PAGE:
BRAMA, Dec 1, 2004, 3:00 pm ET|
The Propaganda War Over Ukraine
By Andrew Sorokowski (JD, PhD)
"Propaganda war" sounds like a throwback to the Cold War. While the
Ukrainian crisis may not signal a return to the Cold War, it is a
crucial step in Vladimir Putin's campaign to re-establish Russian
hegemony in Eurasia. It is also a test of how the West, especially we
Americans, will react. Consequently, the propaganda war is afoot.
It is not only that the campaign of Russia's favorite, Viktor
Yanukovych, has spent over a million dollars to hire several U.S.
public relations firms to win over American public opinion. Statements
by Russian and Ukrainian officials, and some journalists, propagate an
array of misleading notions aimed at undermining international support
for Ukraine's fledgling democracy. Some of these notions have a long,
if suspect, pedigree in the history of ideas. This ideological
offensive has three prongs: regionalization, marginalization, and
Regionalization means propagating the myth that Ukraine is really two
countries. According to a report that appeared during the election
campaign in the independent internet publication Ukrainska Pravda,
Russian political strategists advising Yanukovych had advocated
playing up the differences between Eastern and Western Ukraine. In
this view, shared by some Western commentators, Eastern Ukraine is
pro-Russian, industrial, religiously Orthodox, and supports Viktor
Yanukovych. Western Ukraine is pro-Western, agricultural, Catholic,
and supports Viktor Yushchenko.
There is some truth to these generalizations. Russia dominated Eastern
Ukraine from the seventeenth century to 1991, while Western Ukraine
was ruled for several centuries by westward-looking Poland and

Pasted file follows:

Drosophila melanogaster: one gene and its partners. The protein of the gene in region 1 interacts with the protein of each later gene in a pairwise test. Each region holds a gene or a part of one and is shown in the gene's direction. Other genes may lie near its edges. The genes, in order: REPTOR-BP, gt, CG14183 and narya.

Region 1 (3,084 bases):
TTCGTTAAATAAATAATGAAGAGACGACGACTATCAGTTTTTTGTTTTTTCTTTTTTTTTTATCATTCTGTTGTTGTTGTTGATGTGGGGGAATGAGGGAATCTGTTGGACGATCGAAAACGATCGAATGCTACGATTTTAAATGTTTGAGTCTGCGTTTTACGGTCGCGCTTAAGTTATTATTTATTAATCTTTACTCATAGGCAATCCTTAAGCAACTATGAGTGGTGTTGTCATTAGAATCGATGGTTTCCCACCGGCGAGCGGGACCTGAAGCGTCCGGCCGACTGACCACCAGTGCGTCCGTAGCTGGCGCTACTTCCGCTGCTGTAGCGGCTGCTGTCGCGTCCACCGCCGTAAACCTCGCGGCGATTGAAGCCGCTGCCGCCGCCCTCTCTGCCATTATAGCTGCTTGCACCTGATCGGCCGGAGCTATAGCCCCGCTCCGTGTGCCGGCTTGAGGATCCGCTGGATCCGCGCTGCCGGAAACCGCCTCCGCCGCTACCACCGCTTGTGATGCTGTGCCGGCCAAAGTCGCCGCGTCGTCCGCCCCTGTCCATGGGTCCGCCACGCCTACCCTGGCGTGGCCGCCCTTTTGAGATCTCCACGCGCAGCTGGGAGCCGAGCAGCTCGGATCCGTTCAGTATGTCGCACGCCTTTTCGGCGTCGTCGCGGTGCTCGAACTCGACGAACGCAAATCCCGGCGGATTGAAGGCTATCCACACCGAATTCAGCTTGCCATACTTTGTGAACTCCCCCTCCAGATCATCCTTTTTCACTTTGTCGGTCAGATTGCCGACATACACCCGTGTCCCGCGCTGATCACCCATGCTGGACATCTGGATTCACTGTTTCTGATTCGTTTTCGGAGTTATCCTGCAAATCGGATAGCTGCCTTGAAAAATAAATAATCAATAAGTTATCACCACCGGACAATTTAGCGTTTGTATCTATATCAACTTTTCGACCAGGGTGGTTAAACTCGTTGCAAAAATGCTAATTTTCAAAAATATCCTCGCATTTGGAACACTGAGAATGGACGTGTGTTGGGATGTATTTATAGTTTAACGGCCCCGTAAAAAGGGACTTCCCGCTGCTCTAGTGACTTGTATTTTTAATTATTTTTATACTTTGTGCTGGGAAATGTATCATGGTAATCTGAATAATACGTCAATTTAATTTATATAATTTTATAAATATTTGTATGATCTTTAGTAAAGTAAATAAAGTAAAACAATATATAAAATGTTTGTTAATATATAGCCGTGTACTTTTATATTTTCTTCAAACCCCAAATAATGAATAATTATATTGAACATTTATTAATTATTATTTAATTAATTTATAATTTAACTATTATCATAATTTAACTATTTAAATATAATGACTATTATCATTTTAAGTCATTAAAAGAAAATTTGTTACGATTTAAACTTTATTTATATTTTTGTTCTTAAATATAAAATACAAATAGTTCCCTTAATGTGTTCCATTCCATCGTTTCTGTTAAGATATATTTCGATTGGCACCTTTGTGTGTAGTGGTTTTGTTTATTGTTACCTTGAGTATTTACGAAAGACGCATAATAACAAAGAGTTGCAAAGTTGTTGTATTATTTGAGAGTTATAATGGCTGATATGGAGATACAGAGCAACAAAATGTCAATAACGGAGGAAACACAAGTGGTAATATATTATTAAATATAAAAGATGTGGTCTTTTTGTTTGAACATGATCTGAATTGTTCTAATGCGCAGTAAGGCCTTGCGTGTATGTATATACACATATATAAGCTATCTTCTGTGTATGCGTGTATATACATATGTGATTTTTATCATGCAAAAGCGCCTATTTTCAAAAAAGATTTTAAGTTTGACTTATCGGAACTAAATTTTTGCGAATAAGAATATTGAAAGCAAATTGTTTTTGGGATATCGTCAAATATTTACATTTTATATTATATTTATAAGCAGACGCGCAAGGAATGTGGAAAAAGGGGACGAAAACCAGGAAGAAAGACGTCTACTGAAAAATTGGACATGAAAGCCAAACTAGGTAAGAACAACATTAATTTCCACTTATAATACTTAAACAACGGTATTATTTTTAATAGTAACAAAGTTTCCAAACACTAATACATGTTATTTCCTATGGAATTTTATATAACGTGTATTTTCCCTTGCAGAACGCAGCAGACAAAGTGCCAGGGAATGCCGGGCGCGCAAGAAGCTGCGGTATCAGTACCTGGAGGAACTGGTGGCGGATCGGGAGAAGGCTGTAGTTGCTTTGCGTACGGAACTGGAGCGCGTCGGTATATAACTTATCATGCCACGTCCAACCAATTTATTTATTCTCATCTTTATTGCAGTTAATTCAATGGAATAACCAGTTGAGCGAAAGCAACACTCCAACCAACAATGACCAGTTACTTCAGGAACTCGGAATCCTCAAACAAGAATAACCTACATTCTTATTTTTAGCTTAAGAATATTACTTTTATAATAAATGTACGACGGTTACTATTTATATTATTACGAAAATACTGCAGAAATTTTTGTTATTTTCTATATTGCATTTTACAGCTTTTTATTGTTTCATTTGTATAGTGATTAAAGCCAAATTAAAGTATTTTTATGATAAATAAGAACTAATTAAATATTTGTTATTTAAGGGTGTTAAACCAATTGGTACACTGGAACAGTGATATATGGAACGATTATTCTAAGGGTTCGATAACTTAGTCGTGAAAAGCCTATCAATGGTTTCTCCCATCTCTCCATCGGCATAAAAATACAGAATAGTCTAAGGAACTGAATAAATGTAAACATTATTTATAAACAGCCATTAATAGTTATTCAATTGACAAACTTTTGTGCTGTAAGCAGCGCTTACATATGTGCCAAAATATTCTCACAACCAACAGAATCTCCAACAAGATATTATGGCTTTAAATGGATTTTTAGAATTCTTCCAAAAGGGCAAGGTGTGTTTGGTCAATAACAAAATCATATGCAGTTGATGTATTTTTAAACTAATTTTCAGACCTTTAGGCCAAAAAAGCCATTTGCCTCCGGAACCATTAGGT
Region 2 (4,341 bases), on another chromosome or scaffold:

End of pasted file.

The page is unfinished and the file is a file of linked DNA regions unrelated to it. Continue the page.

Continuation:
Austria. But it cannot be assumed that Russian-speaking Ukrainians, or
even ethnic Russians, automatically supported Yanukovych. While the
Donbas and a number of Eastern cities are heavily industrialized, much
of the East is agricultural too. Today, the three Ukrainian Orthodox
Churches find heavy support in the West. Yushchenko himself is from
Sumy, in the East, and belongs to the Orthodox Church. Much of his
support has come from Eastern regions like Chernihiv and Poltava. If
one had to divide Ukraine according to political preference, it would
make more sense to identify at least four regions: East, West, Center,
and South. Regional, ethnic or linguistic differences notwithstanding,
Ukraine is one country. Efforts to divide her have always served the
interests of her rapacious neighbors.
The second prong of this propaganda offensive proceeds from the first.
It holds that Yushchenko's supporters are a marginal Western Ukrainian
minority outside the mainstream of Ukraine's history. In this view,
which harks back to Russian nationalist ideology, Kiev is the "mother
of Russian cities," and the "true" Ukraine has always been tied to
Russia. The Western Ukrainians, on the other hand, have been corrupted
by Polish (that is, Western) influence, defected from the Orthodox
Church, and even collaborated with Hitler. Some of Yanukovych's